Dredging up division
THE commanders of the USNS ships Charles E. Byrd and Charles Drew who are said to be “uncomfortable” about berthing at the Port of Townsville must be cut from different cloth from their forebears.
Their 210m long Lewis and Clarke- class supply ships, fitted with bow thrusters and assisted by tugs, are babies compared with some of the regular port users.
For instance our oft- seen HMAS Canberra and Adelaide ( 230m) are in and out in a flash ( if their engines are functioning properly, ahem!) and the mighty USS Boxer ( 257m) docked here for a high time in 2005 with no mention of channel safety issues.
It makes me wonder whether the managers of the port are cynically misusing a contrived situation to create a false sense of inadequacy in the port at a critical moment in the development approval process?
Remember, the port expansion project requires years of destructive dredging and reclamation ( i. e. long term turbidity and sedimentation of World Heritage Cleveland Bay) but also thousands of truck journeys through the streets of Townsville bringing upwards of one million tonnes of rock for breakwaters and revetment walls for 150ha of reclaim.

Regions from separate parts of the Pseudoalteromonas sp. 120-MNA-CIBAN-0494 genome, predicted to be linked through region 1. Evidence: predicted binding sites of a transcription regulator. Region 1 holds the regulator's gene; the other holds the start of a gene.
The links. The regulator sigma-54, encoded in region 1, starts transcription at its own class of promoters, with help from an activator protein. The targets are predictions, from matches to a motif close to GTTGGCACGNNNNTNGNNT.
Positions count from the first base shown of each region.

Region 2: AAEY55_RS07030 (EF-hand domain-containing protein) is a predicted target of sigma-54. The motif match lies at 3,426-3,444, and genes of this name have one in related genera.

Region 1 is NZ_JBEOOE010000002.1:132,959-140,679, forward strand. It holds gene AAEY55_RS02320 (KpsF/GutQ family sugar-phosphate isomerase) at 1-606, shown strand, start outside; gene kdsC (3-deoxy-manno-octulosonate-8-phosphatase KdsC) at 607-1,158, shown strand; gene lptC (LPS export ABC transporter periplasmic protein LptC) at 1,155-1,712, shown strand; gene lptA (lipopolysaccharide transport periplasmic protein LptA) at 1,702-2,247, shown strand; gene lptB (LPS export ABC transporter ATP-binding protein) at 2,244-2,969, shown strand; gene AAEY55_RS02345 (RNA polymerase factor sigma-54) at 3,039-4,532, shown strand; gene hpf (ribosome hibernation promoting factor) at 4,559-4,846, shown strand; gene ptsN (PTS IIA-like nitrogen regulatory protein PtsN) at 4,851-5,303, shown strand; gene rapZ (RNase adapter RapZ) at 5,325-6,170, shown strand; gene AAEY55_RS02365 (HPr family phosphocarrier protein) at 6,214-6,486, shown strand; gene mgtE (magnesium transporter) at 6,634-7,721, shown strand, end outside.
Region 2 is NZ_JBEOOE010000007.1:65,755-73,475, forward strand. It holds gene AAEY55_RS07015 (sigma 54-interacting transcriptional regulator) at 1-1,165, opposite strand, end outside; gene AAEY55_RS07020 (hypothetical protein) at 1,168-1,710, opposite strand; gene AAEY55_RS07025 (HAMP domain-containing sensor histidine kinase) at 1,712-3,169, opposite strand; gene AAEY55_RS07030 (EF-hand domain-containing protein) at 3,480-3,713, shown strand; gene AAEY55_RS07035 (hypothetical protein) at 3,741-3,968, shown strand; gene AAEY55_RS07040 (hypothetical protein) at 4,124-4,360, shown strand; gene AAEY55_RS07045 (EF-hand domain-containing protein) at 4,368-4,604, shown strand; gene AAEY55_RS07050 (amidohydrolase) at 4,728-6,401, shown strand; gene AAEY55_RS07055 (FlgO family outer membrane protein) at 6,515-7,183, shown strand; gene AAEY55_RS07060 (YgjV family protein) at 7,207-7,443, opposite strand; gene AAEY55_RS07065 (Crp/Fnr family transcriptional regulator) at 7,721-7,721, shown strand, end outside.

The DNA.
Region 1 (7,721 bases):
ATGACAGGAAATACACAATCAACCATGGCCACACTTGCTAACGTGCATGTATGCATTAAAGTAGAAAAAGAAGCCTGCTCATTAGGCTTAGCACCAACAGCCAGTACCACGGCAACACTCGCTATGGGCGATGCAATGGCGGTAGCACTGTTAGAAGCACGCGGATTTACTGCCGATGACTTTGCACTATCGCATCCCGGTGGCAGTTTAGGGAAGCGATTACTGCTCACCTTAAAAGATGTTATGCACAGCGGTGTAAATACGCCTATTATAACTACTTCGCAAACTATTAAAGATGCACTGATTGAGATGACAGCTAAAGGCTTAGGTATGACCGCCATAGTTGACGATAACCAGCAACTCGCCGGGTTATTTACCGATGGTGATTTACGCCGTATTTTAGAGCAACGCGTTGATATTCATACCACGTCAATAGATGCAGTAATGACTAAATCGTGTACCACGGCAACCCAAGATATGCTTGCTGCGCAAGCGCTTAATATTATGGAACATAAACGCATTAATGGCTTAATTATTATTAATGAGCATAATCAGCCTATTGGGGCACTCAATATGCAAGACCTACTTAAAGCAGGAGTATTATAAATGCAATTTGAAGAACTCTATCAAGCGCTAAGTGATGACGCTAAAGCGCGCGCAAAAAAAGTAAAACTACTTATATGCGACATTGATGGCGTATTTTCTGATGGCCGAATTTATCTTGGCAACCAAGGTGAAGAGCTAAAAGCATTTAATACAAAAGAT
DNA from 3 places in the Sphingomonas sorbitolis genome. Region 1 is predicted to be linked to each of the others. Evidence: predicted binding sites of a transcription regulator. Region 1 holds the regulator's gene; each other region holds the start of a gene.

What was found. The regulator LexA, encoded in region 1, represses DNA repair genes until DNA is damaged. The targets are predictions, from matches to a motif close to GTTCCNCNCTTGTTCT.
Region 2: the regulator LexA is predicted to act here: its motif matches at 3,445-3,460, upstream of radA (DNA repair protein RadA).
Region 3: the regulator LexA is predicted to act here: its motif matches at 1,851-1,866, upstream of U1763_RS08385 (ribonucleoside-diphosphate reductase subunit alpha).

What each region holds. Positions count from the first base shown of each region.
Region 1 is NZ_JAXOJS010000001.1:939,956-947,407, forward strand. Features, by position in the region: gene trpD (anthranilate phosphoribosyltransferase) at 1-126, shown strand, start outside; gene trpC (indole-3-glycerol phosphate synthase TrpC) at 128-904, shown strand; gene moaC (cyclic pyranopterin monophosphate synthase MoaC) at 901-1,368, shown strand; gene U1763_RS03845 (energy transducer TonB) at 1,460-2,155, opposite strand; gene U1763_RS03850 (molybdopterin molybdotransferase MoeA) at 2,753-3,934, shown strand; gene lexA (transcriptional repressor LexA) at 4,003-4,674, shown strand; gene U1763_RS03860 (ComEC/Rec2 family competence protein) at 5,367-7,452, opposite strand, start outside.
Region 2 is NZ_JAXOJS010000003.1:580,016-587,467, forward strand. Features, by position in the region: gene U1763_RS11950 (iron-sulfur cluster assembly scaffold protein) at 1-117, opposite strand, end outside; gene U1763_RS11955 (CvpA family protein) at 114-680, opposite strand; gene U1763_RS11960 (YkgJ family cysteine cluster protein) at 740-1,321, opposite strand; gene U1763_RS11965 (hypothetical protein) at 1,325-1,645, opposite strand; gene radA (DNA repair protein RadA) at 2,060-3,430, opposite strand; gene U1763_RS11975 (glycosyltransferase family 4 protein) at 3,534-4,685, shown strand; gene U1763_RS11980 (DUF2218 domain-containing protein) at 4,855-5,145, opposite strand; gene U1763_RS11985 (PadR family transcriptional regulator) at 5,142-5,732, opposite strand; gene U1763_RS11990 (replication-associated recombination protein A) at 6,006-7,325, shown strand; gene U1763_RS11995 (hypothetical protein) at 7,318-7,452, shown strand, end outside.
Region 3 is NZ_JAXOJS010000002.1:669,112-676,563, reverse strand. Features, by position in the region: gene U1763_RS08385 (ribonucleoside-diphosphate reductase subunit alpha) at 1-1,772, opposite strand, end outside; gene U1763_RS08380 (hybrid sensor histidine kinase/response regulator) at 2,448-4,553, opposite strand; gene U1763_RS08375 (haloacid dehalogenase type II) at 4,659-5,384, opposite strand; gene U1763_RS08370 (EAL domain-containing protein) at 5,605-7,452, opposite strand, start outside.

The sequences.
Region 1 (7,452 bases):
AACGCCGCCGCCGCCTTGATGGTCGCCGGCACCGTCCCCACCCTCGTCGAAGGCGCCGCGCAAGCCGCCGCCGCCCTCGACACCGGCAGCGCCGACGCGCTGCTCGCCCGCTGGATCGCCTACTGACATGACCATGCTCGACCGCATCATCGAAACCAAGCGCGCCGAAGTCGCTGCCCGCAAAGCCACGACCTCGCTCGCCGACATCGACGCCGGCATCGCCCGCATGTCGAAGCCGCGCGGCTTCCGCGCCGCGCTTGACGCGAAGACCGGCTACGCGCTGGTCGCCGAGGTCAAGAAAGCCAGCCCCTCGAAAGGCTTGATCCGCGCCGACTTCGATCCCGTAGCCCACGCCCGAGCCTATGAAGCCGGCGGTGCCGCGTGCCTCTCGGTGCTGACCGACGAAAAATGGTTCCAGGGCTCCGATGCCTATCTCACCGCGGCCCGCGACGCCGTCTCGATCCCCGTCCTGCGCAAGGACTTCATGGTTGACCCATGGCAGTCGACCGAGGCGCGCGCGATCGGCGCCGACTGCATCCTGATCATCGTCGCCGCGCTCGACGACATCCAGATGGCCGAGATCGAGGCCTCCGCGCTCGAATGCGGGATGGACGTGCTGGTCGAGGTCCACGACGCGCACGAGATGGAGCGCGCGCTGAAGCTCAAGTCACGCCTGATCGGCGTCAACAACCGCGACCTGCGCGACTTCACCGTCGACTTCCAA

And at the end of it, a 14 per cent increase in maintenance dredging, all of which will be sea- dumped in Cleveland Bay next to Magnetic Island and the GBR Marine Park. After back- to- back bleaching events and a 50 per cent decline in coral cover on the GBR, I wonder if our caring and cour- teous American allies have any idea how inconvenient and unsustainable their claimed ( or labelled) discomfort really is? H. O. McCOLL,